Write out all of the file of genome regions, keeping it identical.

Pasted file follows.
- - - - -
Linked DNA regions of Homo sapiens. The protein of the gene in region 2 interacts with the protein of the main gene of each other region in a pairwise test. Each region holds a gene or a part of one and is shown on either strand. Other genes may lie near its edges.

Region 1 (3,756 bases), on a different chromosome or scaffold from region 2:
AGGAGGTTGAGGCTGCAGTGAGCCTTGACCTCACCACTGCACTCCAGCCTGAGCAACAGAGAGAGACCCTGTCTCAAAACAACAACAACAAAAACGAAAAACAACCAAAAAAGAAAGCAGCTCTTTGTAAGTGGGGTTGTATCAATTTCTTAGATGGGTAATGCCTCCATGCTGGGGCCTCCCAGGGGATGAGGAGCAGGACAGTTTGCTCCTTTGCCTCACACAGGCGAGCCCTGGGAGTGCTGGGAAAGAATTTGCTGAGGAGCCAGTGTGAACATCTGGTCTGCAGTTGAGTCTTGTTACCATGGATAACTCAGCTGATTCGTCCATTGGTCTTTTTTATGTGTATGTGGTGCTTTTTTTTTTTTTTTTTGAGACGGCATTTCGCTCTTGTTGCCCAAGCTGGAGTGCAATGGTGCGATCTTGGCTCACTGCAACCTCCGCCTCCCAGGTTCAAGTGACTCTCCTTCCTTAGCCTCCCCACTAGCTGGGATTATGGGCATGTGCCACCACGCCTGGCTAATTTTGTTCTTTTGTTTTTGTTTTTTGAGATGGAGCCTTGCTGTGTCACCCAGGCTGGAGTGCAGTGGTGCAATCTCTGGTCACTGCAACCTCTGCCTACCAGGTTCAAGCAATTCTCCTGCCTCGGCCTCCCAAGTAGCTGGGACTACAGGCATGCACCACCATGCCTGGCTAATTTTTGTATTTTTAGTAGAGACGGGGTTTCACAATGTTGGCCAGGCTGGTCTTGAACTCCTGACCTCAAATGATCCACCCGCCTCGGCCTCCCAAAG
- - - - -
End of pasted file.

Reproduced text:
Linked DNA regions of Homo sapiens. The protein of the gene in region 2 interacts with the protein of the main gene of each other region in a pairwise test. Each region holds a gene or a part of one and is shown on either strand. Other genes may lie near its edges.

Region 1 (3,756 bases), on a different chromosome or scaffold from region 2:
AGGAGGTTGAGGCTGCAGTGAGCCTTGACCTCACCACTGCACTCCAGCCTGAGCAACAGAGAGAGACCCTGTCTCAAAACAACAACAACAAAAACGAAAAACAACCAAAAAAGAAAGCAGCTCTTTGTAAGTGGGGTTGTATCAATTTCTTAGATGGGTAATGCCTCCATGCTGGGGCCTCCCAGGGGATGAGGAGCAGGACAGTTTGCTCCTTTGCCTCACACAGGCGAGCCCTGGGAGTGCTGGGAAAGAATTTGCTGAGGAGCCAGTGTGAACATCTGGTCTGCAGTTGAGTCTTGTTACCATGGATAACTCAGCTGATTCGTCCATTGGTCTTTTTTATGTGTATGTGGTGCTTTTTTTTTTTTTTTTTGAGACGGCATTTCGCTCTTGTTGCCCAAGCTGGAGTGCAATGGTGCGATCTTGGCTCACTGCAACCTCCGCCTCCCAGGTTCAAGTGACTCTCCTTCCTTAGCCTCCCCACTAGCTGGGATTATGGGCATGTGCCACCACGCCTGGCTAATTTTGTTCTTTTGTTTTTGTTTTTTGAGATGGAGCCTTGCTGTGTCACCCAGGCTGGAGTGCAGTGGTGCAATCTCTGGTCACTGCAACCTCTGCCTACCAGGTTCAAGCAATTCTCCTGCCTCGGCCTCCCAAGTAGCTGGGACTACAGGCATGCACCACCATGCCTGGCTAATTTTTGTATTTTTAGTAGAGACGGGGTTTCACAATGTTGGCCAGGCTGGTCTTGAACTCCTGACCTCAAATGATCCACCCGCCTCGGCCTCCCAAAG